Lame Lease Horse - The Horse Forum
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post #1 of 7 Old 07-12-2010, 12:09 AM Thread Starter
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Lame Lease Horse

This is my first post. I just wanted some suggestions in what to do or if someone had a similar experience.

The horse that I was leasing recently became lame. The vet came out multiple times did xrays, blocks, etc. and did not find anything particular. He thinks is may be an abscess. The horse continues to be lame and now my lease is over.

The horse is going to go back to its owners so that I do not have to continue to pay the lease fee. However I am still responsible for the vet bills, board, and shoes until it becomes sound at the owners barn. I am worried that the owners will do outrageous vet treatments and procedures as well as additional rehab treatments like water treadmill, etc. because I will be the one footing the bill. How will I know if the horse is really still lame or if they just say he is so that I still have to cover the bills. Maybe I am just being unrealistic though.

Thanks in advance!
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post #2 of 7 Old 07-12-2010, 12:12 AM
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If you are still responsible for the vet bills, I would make sure you were the one choosing the vet and treatment options.

*Dreams are within reach, you just have to go that extra mile to catch them*
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post #3 of 7 Old 07-12-2010, 12:37 AM
Green Broke
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Remember you are the client of the vet. Make it clear to the vet that you both agree to use that you are the client, and all decisions need to be run through you. Only do what is required or recommended by your vet, if they do anything out of the you are not responsible.

Be nice to the owners and remain on good terms and in close contact. Perhaps draw up a new contract stating what you have to pay. Maybe include that when the vet deems this problem is completed or something, that you are not liable for any further costs that may arise in the future.
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post #4 of 7 Old 07-12-2010, 02:09 AM
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Was the lease terminated because of him being lame? If so, was that his owner's choice or yours?

If it was the owner's choice to terminate the lease, then I do not understand how you can be held responsible for paying for him still.

I agree with the above, make sure that you are dealing with the vet directly and that he/she knows the situation. Drawing up a new contract which outlines what exactly you will be paying for would be an excellent idea.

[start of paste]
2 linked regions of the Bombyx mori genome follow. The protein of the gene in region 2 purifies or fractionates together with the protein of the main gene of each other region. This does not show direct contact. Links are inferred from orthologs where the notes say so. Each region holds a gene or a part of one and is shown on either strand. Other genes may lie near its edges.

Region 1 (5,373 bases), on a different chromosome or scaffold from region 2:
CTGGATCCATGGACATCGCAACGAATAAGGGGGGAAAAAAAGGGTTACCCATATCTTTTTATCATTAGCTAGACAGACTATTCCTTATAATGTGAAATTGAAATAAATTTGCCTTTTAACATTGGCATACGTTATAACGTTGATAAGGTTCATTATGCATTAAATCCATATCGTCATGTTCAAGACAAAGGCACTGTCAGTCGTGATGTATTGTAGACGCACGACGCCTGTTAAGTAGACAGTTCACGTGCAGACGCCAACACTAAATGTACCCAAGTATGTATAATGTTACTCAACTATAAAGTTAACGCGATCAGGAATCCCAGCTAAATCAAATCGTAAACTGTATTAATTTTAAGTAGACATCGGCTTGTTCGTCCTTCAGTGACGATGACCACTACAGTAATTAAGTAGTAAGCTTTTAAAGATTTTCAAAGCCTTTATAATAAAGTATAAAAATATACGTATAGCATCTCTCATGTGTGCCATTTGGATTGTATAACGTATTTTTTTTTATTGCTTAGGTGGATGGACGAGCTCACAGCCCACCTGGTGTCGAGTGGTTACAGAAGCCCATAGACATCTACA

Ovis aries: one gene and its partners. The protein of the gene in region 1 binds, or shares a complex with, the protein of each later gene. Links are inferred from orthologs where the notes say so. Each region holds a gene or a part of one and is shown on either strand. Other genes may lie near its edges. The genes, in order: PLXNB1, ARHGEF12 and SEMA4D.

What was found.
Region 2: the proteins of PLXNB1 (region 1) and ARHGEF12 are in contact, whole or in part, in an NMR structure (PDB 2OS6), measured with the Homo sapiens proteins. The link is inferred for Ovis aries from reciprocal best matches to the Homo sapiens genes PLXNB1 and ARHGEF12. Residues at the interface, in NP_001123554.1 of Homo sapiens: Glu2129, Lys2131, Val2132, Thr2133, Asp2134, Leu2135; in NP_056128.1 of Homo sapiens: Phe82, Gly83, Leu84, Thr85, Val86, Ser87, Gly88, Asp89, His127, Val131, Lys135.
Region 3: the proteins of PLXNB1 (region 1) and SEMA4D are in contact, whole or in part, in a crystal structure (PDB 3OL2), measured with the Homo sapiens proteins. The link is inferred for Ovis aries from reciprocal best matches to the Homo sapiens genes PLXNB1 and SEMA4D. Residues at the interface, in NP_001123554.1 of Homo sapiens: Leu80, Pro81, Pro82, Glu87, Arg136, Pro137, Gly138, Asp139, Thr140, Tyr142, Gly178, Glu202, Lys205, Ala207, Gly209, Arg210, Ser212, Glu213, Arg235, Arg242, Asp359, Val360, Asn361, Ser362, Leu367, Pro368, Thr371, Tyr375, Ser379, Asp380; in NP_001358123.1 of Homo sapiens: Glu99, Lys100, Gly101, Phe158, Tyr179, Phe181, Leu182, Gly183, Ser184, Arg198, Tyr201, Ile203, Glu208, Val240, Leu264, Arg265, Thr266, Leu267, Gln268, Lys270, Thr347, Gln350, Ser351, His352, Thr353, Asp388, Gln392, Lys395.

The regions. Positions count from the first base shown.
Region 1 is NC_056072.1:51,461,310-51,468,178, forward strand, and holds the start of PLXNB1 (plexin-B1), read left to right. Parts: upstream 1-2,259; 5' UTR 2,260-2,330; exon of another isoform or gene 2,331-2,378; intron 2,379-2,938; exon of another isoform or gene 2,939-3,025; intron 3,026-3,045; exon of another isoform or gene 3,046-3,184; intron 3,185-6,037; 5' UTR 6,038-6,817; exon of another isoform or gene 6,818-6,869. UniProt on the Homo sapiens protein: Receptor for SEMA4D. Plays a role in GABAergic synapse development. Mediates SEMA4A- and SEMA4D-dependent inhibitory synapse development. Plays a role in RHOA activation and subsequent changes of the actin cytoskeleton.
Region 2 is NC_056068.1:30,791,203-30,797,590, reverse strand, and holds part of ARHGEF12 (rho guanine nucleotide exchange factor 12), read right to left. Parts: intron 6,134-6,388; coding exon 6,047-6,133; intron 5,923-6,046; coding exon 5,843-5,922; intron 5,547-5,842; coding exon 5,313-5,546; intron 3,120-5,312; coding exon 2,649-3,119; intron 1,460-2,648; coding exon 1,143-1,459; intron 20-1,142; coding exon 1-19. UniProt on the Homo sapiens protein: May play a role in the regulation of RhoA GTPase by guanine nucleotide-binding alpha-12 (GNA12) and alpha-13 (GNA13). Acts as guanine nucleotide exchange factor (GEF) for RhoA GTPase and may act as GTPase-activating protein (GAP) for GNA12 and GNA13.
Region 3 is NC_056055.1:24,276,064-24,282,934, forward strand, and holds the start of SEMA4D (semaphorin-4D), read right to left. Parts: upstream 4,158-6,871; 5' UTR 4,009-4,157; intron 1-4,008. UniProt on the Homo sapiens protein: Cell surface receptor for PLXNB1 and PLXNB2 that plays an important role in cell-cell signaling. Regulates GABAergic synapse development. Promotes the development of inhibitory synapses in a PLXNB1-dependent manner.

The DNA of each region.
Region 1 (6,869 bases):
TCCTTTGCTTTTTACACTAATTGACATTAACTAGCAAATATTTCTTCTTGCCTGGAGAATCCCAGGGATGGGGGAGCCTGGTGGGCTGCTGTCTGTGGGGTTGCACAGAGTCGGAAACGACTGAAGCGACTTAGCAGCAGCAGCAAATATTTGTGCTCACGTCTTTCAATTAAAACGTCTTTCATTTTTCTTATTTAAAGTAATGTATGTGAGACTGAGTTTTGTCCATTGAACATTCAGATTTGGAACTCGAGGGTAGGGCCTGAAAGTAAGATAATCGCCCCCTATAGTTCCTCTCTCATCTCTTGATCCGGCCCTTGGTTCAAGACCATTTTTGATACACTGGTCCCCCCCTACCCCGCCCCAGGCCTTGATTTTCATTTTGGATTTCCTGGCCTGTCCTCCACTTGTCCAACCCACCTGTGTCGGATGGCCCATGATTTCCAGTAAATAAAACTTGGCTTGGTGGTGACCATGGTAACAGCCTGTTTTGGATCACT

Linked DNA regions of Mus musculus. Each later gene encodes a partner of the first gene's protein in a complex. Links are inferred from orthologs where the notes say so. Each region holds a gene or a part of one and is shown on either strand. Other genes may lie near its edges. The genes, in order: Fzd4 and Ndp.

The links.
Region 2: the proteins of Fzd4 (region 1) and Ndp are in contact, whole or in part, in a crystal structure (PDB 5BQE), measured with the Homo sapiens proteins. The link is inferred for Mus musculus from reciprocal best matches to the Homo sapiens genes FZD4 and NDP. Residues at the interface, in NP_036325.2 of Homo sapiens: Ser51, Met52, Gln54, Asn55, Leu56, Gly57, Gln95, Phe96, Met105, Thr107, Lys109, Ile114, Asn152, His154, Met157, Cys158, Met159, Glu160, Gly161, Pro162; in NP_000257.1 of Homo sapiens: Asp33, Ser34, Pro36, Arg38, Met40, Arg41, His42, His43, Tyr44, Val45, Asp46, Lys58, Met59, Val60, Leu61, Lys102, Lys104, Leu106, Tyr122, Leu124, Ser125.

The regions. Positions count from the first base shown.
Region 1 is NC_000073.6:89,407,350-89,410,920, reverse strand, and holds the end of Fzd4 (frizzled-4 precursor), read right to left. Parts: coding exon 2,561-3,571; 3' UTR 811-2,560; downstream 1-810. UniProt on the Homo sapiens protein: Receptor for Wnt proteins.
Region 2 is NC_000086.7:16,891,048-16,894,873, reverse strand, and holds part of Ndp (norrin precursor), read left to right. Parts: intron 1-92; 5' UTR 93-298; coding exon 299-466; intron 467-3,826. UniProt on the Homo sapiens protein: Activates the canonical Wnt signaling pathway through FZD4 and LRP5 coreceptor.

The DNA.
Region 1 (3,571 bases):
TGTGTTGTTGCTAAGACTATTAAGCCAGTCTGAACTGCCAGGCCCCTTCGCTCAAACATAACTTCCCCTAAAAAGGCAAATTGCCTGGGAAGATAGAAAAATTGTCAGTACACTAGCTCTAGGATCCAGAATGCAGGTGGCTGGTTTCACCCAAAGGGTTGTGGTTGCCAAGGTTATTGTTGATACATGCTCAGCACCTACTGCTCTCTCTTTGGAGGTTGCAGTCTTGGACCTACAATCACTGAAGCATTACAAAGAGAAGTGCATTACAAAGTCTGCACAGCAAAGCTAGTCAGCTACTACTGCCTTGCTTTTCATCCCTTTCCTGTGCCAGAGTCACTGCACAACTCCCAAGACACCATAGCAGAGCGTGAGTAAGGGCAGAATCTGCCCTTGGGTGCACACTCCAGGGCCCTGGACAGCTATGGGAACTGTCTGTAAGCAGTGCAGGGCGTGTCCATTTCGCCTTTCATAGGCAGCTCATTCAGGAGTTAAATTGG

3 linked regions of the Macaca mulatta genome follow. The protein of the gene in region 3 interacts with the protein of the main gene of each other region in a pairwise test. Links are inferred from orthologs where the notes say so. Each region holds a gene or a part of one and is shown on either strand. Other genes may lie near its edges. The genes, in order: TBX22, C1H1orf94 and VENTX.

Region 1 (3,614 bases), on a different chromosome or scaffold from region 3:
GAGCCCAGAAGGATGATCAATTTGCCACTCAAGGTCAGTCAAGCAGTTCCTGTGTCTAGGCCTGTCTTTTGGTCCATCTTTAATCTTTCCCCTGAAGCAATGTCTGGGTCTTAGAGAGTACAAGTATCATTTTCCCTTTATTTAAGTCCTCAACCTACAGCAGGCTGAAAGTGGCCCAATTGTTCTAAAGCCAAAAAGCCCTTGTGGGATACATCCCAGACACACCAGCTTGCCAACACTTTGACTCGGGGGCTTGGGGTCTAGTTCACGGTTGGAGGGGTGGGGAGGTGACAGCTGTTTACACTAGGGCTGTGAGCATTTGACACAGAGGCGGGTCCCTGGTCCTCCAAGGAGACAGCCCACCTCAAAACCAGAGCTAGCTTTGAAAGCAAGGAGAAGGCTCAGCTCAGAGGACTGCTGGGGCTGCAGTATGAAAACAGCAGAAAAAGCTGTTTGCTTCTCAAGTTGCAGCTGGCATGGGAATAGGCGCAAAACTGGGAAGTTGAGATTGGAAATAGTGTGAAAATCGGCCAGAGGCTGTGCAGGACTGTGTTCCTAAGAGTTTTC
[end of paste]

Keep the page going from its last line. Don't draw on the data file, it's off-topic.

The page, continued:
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post #5 of 7 Old 07-12-2010, 04:48 AM
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Yikes! Do you have your lease agreement in writing so that you are not responsible for the horse indefinitely? I'm scared the horse had a problem before and they leased him to you hoping to sucker you into taking on the responsibility!

I would have a huge problem paying for vet services for a horse that wasn't mine - especially if the lease is terminated! Unless it was an injury at your hands or in your care I wouldn't think you should have to be responsible!

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post #6 of 7 Old 07-12-2010, 06:20 AM
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If the lease was written that you are still responsible for bills until the horse is sound then why not keep the horse in your control until the horse is sound?

There has to be an end date on you being responsible though. Or else you could be paying for the rest of the horses life.
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post #7 of 7 Old 07-12-2010, 07:34 AM
Green Broke
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Also, consider what the cost of the horse would be. Generally if you pay the owner the cost of the horse then you shouldn't be responsible for anything. In my experience that is how it works in cases of permanent damage or long term problems. Its sort of replacing the horse with money. If its a "cheap" horse then it may well be cheaper covering the cost of the horse than multiple vet visits and corrective shoeing will cost. Get an estimate from the vet on what will need to be done.

I'm presuming your contract states that you have to pay for all injuries sustained in your care?
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